As the weather is slowly improving over here, I thought it to be a good idea to visit the neighboring country, Greece. Forecasting weather during spring in this part of the world is rather like looking trough muddy water, and forecasts can change on daily basis with temperatures varying from a few degrees above zero centigrade to hot weather. But I took my chances anyway.
I had no planned nor preset route, just the wish to meet the people behind the Telaithrion Project. The project is driven by a number of people who quit their often well-paid and comfortable jobs to live in a more ecological way. To this purpose they strive to set up a self-sustaining community by harvesting fruits and vegetables of the land, trying to find a way to cultivate those in an ecological way, together with raising the awareness of the world of our task to preserve the world. Quite a huge task with many problems and setbacks, but this seems only to magnify the motivation of the participants .
So I loaded up my bike with my clothes, camping gear, and some emergency equipment to cope with eventual setback when driving alone a motorcycle in often off-road conditions. As a bonus I added my paraglider, I would really be upset finding the perfect flying spot while traveling without having a glider with me.
Loaded as a camel, seated on my saddle between my packs, I started the journey southward on saturday the 18th of april. It was a rather sunny day with a nice temperature. My navigation system was given the initial destination of Thessalonica, and with its feature ‘curvy roads’ it took me – as advertised – via small curvy roads trough Bulgaria. Small villages, streams and rivers, lakes and mountains passed by while the engine purred satisfied between my legs.
In the southern mountain range close to the border with Greece temperatures dropped dramatically and soon enough I found the roads surrounded by thick packs of snow. Fortunately the roads themselves were mostly clear of snow and slush, but the melting snow made driving conditions on the narrow twisting roads calling for more attention. Soon enough I had to make a stop to add some layers to my outfit to keep from freezing. Meanwhile the views were superb and I felt elated. The feeling of freedom I had was unbound.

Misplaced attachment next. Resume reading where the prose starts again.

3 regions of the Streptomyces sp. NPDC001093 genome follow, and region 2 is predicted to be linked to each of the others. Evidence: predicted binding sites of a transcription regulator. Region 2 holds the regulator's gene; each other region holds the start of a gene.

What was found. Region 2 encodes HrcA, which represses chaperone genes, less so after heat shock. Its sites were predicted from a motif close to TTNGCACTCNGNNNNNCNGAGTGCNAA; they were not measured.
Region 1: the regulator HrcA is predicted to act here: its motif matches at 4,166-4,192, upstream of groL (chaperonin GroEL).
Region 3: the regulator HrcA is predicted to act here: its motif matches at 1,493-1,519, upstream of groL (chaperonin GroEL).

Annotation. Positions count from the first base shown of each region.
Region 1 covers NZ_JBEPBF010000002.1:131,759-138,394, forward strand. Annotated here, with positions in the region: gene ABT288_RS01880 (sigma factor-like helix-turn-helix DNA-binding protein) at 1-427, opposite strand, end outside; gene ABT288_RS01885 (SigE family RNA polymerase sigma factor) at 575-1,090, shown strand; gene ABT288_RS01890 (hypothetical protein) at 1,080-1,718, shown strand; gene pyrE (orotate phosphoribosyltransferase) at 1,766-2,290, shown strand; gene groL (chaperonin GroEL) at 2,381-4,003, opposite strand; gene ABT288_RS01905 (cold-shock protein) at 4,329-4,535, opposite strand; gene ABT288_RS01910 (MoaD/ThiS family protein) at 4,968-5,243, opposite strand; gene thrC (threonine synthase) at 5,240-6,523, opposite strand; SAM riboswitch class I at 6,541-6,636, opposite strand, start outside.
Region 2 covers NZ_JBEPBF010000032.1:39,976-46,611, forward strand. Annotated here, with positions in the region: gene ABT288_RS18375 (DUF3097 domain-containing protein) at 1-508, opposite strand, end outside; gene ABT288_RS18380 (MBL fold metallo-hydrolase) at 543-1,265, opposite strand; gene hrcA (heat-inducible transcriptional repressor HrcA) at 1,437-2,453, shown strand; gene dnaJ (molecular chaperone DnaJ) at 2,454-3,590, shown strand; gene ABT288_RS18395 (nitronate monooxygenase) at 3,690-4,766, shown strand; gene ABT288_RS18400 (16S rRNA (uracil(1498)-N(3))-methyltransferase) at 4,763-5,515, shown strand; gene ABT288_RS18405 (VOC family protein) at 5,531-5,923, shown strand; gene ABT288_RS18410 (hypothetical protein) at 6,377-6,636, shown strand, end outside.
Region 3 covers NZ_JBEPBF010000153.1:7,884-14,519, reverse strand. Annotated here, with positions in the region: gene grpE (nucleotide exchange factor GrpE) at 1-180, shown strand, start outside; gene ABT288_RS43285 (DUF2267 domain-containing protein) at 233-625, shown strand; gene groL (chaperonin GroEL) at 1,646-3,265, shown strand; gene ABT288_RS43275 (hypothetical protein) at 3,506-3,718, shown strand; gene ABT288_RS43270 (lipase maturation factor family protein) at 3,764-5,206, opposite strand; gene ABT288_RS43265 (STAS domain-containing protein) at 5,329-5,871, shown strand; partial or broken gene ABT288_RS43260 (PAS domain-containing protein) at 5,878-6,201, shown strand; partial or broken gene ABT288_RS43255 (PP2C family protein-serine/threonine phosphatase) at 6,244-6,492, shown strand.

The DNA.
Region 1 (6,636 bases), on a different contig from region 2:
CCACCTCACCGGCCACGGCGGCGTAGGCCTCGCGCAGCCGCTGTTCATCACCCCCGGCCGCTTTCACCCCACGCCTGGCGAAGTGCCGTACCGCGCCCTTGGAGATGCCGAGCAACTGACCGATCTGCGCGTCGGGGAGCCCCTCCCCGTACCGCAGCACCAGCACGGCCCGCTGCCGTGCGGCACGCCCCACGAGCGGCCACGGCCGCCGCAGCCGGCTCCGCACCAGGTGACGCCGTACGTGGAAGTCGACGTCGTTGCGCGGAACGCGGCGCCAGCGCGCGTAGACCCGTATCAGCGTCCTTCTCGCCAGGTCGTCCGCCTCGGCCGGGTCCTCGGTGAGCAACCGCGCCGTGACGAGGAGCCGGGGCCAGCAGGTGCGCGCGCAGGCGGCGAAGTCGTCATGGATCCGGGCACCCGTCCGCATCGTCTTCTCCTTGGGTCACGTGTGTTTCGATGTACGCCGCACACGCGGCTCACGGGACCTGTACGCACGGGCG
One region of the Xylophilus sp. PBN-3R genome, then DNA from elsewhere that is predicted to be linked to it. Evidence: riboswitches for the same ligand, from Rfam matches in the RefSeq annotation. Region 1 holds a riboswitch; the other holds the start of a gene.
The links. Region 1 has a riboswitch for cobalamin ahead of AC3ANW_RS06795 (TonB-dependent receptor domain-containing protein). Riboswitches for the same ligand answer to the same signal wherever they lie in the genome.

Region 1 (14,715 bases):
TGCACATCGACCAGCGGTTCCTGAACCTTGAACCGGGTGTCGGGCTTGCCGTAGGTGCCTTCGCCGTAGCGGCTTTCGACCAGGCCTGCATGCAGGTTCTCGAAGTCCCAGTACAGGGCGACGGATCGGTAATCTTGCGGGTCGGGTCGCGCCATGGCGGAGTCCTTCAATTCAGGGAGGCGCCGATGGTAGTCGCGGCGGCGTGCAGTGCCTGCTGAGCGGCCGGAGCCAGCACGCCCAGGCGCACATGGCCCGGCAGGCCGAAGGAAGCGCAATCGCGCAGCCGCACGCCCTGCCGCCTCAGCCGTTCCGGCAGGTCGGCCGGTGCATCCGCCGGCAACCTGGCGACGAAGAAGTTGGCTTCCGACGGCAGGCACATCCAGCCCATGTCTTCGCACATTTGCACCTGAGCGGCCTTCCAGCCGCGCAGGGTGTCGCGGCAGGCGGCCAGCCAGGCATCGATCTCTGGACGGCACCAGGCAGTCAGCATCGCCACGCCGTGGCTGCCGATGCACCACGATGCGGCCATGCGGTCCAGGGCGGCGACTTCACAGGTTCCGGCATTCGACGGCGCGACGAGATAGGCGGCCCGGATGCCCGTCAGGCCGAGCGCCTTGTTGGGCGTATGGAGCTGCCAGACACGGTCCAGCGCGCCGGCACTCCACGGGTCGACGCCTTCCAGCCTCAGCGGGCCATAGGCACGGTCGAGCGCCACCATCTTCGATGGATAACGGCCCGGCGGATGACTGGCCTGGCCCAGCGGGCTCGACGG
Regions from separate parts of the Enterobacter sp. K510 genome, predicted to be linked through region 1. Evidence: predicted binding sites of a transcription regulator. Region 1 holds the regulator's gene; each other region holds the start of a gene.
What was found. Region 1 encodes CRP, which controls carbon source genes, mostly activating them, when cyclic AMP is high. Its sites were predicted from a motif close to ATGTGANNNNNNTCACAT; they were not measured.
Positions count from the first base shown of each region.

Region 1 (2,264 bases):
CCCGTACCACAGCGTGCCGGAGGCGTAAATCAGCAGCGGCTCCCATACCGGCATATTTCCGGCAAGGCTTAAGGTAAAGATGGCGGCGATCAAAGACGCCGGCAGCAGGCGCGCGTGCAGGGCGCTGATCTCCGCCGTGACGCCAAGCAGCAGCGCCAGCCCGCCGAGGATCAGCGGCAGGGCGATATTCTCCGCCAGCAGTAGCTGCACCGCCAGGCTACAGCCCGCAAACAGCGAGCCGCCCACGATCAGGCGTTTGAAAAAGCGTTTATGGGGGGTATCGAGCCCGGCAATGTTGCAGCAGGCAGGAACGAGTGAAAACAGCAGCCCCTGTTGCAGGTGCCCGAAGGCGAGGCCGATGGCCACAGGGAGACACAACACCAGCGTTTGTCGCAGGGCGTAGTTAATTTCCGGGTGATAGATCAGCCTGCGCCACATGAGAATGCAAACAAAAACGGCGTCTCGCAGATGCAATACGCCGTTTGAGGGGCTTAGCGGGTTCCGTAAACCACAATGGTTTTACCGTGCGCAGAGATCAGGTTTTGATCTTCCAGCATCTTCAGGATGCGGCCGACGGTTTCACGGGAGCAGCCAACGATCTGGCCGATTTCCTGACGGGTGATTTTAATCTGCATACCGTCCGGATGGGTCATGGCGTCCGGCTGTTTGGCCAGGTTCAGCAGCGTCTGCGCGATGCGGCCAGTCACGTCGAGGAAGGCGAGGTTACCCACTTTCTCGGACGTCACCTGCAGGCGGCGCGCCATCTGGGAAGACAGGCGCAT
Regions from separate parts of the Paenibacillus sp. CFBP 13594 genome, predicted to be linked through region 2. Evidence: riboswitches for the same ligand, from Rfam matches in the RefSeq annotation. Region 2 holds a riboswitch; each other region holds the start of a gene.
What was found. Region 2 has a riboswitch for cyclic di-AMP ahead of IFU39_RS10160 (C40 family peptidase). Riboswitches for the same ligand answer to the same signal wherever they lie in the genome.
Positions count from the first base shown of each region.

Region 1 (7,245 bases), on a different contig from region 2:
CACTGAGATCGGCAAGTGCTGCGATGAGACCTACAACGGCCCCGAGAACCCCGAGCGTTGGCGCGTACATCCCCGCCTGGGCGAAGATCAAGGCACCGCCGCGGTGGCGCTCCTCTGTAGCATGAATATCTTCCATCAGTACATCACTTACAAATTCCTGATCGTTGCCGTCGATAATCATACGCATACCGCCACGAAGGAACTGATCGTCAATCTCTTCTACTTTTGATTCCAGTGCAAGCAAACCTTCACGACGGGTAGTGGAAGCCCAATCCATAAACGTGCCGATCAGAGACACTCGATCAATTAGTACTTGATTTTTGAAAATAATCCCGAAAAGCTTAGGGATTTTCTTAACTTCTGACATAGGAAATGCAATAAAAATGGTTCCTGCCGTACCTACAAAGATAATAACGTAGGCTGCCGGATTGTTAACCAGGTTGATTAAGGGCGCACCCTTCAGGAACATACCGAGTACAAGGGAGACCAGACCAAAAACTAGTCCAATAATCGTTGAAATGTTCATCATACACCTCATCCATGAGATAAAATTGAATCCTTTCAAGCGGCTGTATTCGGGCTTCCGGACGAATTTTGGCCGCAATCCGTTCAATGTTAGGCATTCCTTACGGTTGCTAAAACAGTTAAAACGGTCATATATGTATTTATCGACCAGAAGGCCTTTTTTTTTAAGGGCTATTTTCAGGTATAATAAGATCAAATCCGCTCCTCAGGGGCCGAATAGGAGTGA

Before I realized the distance I had made that first day I crossed the Bulgarian-Greek border. The spinning wheels of my bike slowly ate the kilometers, and one hour before sunset I set to the task of looking out for a nice camping spot. Away from the small road I found myself on I saw a hill that looked promising. The temperatures had risen again and I left the road on a dirt track winding trough the mountainous area. I unloaded the motorcycle and set up my tent, and found a big stone serving as a prop to form a seat where I could spend half an hour reading before enjoying the sun setting over the valley that unfolded beneath my camping spot. Far away under me I could hear the murmur of a river carving its path trough the narrow valley. I was happy because that first day I managed to cross into Greece, haven driven some 500km while enjoying the views and the winding roads.
The camping spot that seemed so perfect at first turned out to be not so ideal during the night. The wind that was almost nonexistent when setting up camp grew in strength and my tent swayed under the force of it, waking me up over and over again during the night. After too few hours of sleep I woke up to see the sun rising again, and I was confronted with the problem of packing up my tent in the stormy wind. Fortunately it was dry and not too cold, with the sky colouring in red, yellow and blue. The wind pulled out the pegs holding my tent on the grass, and helped by some collected heavy stones I managed to pack up my gear.
My hopes of fleeing the stormy wind on that blue-sky day in the valley were vain, once I reached the plains at the foot of the mountain range reaching to the Aegean Sea at Thessalonica I realized the wind would be a major factor for the rest of the day. The area that my gear presented to the cross winds made driving difficult and some people might have thought me being drunk as my bike waddled over the road from left to right under the forces of nature.